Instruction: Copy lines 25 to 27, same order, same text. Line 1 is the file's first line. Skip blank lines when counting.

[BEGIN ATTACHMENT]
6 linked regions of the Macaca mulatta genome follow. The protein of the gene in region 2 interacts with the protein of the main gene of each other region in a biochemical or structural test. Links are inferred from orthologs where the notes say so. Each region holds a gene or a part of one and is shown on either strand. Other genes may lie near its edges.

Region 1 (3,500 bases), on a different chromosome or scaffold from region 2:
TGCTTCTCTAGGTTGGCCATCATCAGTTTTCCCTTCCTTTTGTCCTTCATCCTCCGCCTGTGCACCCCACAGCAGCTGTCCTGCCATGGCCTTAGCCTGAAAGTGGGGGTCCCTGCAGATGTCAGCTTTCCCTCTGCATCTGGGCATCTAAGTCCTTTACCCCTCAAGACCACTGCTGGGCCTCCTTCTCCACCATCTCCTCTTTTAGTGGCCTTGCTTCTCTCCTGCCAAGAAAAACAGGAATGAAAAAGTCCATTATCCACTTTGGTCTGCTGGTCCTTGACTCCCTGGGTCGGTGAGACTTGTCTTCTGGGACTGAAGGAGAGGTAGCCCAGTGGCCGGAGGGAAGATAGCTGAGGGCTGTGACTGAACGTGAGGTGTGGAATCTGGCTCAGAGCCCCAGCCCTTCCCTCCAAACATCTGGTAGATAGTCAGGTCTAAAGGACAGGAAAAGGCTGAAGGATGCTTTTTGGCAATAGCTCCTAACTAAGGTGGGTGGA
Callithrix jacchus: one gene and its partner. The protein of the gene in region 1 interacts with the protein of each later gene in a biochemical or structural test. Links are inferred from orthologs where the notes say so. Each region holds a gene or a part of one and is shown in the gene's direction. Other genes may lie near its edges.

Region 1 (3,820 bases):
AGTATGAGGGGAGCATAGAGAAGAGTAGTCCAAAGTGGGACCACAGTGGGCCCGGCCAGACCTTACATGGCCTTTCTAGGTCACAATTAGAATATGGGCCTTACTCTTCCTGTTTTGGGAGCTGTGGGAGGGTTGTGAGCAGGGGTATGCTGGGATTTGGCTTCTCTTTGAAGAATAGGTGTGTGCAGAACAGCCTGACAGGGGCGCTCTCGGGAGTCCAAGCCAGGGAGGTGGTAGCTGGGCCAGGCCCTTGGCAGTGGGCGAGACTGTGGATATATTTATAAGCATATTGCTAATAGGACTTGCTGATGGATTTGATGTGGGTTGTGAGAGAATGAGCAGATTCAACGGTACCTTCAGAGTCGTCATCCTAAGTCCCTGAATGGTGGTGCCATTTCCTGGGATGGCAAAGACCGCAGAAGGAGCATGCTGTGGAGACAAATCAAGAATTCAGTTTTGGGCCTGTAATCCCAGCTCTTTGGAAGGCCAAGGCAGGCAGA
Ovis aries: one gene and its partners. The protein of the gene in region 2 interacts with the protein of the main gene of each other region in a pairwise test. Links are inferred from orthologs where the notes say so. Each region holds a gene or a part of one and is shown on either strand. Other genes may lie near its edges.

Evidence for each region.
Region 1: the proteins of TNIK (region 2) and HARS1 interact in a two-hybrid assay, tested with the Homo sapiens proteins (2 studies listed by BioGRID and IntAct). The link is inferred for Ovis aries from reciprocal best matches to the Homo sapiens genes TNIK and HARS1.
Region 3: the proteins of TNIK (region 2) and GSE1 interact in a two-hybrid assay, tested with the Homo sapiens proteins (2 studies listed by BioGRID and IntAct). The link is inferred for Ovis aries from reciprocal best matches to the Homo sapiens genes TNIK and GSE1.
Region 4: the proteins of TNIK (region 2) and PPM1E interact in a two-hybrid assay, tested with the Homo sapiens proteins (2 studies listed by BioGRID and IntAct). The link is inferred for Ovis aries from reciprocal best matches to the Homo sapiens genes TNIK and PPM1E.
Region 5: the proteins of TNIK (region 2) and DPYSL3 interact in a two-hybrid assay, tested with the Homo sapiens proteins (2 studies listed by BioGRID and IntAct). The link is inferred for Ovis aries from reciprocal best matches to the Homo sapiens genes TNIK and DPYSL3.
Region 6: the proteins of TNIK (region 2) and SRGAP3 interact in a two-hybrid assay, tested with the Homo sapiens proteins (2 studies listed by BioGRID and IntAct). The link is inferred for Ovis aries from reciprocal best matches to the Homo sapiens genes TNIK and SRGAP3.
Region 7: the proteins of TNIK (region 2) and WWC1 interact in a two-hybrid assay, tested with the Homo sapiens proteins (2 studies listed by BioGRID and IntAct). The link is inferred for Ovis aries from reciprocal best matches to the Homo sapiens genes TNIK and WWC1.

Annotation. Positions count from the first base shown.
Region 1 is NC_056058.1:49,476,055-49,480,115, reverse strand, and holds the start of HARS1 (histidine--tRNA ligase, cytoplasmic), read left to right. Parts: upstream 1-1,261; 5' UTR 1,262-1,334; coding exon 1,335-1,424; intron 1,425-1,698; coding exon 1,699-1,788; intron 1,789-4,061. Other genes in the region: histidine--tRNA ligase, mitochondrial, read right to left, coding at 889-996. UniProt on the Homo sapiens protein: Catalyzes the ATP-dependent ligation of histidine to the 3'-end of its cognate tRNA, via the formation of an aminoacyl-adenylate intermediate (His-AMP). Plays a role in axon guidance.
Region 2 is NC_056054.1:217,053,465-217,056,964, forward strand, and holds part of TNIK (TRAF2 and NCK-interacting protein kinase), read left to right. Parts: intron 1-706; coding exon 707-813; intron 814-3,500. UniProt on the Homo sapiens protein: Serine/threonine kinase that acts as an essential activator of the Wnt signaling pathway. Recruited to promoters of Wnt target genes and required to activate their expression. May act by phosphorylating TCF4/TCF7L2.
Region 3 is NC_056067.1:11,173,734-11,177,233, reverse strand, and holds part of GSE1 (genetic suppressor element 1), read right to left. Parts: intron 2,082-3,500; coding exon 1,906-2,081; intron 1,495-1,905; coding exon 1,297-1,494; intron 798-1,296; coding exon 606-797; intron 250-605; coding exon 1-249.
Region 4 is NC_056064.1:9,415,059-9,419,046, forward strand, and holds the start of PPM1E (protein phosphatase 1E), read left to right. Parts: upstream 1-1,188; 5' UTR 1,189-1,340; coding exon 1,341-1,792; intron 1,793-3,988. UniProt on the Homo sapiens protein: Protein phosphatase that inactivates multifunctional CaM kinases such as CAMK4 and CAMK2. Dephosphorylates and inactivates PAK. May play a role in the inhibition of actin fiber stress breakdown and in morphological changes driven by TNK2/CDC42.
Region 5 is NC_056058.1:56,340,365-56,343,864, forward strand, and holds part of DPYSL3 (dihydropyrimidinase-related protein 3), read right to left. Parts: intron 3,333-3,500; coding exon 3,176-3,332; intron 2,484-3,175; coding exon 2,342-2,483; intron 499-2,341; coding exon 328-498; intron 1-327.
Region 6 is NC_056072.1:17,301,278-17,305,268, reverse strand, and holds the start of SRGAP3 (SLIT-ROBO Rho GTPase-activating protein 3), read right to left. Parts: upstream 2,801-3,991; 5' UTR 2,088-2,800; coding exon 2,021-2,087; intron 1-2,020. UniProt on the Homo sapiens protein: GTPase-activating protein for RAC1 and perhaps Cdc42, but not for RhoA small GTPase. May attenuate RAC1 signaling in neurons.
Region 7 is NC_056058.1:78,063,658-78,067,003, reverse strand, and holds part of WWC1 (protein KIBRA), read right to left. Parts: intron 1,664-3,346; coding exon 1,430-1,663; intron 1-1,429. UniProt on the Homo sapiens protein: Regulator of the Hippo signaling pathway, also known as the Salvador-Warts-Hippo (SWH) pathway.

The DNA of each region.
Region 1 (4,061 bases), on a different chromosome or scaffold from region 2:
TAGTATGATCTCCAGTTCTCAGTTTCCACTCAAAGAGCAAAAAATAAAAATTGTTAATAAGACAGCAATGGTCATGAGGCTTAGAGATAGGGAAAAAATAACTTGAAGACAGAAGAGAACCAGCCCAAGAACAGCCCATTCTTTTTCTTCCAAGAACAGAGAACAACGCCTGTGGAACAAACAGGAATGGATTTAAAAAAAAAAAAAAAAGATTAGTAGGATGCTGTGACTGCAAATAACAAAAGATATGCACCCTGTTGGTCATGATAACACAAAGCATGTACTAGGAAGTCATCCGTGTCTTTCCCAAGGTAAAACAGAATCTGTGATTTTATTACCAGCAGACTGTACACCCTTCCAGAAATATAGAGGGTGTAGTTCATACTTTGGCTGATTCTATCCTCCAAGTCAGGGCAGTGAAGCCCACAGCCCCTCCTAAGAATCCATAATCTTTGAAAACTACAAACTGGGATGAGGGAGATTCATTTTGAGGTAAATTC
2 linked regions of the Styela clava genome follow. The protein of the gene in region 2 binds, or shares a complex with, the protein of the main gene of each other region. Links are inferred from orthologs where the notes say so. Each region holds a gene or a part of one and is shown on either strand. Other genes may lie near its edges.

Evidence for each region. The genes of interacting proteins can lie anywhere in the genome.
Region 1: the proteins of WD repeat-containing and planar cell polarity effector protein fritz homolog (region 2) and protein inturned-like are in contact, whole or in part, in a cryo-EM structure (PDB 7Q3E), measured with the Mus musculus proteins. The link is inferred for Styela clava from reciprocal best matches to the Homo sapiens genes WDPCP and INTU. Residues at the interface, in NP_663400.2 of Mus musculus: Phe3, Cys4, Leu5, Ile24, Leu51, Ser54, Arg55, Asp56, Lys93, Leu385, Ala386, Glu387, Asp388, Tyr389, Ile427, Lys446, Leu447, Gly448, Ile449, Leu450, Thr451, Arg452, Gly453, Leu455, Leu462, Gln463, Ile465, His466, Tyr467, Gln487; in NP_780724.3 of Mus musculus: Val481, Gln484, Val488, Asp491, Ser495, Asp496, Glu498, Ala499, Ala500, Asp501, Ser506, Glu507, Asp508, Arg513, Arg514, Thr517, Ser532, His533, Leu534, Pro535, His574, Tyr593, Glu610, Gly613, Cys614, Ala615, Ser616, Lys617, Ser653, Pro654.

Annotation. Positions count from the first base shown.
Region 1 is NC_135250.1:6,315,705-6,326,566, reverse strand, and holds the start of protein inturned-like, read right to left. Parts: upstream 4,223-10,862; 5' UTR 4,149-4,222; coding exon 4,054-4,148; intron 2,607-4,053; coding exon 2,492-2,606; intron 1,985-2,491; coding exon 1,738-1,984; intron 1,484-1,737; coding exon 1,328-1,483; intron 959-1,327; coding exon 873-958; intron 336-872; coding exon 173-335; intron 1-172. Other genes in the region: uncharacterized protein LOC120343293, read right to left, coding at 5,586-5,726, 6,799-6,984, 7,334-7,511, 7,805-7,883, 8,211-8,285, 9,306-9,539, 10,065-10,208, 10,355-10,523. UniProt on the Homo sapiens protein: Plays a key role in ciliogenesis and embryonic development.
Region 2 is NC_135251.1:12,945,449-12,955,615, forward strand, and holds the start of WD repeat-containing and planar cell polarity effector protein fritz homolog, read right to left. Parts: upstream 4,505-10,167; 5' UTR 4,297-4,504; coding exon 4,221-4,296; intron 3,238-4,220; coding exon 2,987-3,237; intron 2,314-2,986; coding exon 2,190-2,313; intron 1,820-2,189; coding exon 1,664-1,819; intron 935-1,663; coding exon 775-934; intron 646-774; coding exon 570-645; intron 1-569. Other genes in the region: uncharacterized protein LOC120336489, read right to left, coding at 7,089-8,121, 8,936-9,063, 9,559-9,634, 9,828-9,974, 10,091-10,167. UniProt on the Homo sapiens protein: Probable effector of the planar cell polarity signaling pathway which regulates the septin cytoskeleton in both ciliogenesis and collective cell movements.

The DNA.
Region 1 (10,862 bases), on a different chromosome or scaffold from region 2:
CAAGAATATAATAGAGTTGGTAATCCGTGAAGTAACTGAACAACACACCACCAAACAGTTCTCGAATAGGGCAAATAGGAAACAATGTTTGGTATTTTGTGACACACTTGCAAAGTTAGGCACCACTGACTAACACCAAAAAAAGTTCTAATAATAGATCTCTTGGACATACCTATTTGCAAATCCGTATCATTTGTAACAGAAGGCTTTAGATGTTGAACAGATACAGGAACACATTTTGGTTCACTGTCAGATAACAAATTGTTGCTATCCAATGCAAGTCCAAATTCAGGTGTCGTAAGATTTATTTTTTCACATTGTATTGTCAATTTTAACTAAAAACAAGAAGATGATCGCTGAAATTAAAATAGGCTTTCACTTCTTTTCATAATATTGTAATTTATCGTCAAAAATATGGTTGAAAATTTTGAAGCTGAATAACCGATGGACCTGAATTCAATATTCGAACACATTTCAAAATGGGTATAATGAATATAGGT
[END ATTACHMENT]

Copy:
TAGTATGATCTCCAGTTCTCAGTTTCCACTCAAAGAGCAAAAAATAAAAATTGTTAATAAGACAGCAATGGTCATGAGGCTTAGAGATAGGGAAAAAATAACTTGAAGACAGAAGAGAACCAGCCCAAGAACAGCCCATTCTTTTTCTTCCAAGAACAGAGAACAACGCCTGTGGAACAAACAGGAATGGATTTAAAAAAAAAAAAAAAAGATTAGTAGGATGCTGTGACTGCAAATAACAAAAGATATGCACCCTGTTGGTCATGATAACACAAAGCATGTACTAGGAAGTCATCCGTGTCTTTCCCAAGGTAAAACAGAATCTGTGATTTTATTACCAGCAGACTGTACACCCTTCCAGAAATATAGAGGGTGTAGTTCATACTTTGGCTGATTCTATCCTCCAAGTCAGGGCAGTGAAGCCCACAGCCCCTCCTAAGAATCCATAATCTTTGAAAACTACAAACTGGGATGAGGGAGATTCATTTTGAGGTAAATTC
2 linked regions of the Styela clava genome follow. The protein of the gene in region 2 binds, or shares a complex with, the protein of the main gene of each other region. Links are inferred from orthologs where the notes say so. Each region holds a gene or a part of one and is shown on either strand. Other genes may lie near its edges.

Evidence for each region. The genes of interacting proteins can lie anywhere in the genome.